M.Tech, G.H Raisoni College of Engineering, Nagpur, India
Received Date: March 10, 2015; Accepted Date: May 26, 2015; Published Date: June 15, 2015
Citation: Sharma P (2015) Regenerative Braking-Methods to Efficiently Use Regenerated Energy. J Electr Electron Syst 4:146. doi:10.4172/2332-0796.1000146
Copyright: © 2015 Sharma P. This is an open-access article distributed under the terms of the Creative Commons Attribution License, which permits unrestricted use, distribution, and reproduction in any medium, provided the original author and source are credited.
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One of the important factors of planned urbanization is a sustainable mass urban transport. All most every metro have chosen Metro Rail has the mass urban rail transport. Electricity has always been the main source of energy for urban metro transport as it has all the qualities required for mass urban transport system. Different electric systems have been used world over to supply the electricity used for Mass urban rail transport systems, popularly known as the Traction energy requirement. In this paper the traction energy supplied using 750 V DC is being dealt with. In majority of the metro rail systems, the rolling stock is equipped with regenerative brakings. In the regenerative braking the electric motor can act as a generator recovering the vehicles kinetic energy and converting it into electric energy. In metro rail since the distance between the stations is generally around 1 km, so the frequency of the braking is high so this method can be efficiently used. This highlights the different methods that be used for efficiently using the regenerated power in an a 750 V Dc traction system.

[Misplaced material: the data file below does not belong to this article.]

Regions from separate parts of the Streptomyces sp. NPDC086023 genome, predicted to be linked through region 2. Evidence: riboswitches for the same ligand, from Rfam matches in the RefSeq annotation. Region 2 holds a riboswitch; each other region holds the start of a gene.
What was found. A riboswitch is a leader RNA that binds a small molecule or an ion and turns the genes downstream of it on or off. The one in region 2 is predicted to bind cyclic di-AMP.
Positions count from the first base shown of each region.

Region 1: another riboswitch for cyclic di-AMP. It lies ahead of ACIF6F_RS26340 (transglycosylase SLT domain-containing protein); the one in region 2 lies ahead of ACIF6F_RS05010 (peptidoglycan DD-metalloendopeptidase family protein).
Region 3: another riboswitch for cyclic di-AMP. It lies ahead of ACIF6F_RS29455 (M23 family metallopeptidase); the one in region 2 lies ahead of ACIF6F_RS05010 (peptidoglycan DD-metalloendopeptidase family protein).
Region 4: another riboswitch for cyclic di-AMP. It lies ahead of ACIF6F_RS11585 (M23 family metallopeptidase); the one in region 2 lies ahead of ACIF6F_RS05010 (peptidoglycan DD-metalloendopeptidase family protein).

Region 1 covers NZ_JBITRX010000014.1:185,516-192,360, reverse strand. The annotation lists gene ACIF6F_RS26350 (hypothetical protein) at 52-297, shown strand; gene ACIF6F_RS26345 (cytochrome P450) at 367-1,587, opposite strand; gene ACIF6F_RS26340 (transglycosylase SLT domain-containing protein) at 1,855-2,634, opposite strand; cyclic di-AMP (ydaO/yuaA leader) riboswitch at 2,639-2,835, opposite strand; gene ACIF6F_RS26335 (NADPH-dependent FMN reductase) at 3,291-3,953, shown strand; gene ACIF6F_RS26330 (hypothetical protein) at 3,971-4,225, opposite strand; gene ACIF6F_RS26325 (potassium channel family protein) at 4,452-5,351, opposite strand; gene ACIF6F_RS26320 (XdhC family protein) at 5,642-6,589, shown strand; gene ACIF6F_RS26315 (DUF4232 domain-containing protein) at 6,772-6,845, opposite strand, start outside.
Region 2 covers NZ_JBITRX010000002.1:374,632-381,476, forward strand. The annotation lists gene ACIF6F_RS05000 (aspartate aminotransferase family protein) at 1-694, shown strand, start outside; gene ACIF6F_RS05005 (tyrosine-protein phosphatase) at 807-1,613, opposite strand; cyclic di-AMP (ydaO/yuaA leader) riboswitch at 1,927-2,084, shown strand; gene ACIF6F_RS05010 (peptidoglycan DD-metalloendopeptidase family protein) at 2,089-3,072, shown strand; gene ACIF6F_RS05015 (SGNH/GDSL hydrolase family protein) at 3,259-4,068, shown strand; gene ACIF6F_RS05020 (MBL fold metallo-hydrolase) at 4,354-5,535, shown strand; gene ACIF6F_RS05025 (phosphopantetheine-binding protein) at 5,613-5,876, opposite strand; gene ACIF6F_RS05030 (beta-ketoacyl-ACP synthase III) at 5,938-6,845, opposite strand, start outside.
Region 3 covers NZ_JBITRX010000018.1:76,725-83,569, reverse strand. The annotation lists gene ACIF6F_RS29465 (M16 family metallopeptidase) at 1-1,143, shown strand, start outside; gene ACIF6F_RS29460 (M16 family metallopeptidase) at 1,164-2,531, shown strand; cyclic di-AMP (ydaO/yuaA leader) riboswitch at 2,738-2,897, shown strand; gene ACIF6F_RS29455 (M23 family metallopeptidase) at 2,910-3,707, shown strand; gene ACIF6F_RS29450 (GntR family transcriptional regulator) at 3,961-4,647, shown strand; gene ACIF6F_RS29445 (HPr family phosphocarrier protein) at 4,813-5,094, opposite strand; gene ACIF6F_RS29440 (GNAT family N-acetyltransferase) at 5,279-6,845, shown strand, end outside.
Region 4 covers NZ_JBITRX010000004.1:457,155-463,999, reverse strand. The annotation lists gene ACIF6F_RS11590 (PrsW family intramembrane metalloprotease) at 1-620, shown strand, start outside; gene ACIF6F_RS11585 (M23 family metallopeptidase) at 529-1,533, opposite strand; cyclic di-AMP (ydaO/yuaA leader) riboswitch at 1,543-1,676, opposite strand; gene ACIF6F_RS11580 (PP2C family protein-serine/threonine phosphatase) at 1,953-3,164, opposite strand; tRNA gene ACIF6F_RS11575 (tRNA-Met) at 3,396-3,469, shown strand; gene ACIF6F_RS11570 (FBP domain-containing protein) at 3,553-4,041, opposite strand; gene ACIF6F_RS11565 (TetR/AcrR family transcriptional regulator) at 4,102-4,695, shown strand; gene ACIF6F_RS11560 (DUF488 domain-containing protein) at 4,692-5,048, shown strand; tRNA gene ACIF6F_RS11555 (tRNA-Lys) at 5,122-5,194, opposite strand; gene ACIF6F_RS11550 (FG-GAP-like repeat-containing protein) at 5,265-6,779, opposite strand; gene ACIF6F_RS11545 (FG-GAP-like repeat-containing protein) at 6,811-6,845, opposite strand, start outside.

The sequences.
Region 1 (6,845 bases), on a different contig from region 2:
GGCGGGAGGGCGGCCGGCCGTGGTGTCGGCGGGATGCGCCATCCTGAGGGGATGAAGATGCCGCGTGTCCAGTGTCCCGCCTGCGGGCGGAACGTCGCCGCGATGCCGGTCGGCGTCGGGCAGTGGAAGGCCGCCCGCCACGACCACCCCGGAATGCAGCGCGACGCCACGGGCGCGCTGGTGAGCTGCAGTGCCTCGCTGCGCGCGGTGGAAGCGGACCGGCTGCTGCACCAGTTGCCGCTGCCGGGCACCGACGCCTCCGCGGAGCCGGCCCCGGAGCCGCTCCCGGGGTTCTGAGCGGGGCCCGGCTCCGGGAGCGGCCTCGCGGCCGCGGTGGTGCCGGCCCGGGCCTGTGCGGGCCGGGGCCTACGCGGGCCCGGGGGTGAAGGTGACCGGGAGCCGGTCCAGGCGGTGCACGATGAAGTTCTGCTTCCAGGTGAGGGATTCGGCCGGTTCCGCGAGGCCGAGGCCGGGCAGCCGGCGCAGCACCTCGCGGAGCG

Regeneration; Braking; Metro rail; Green energy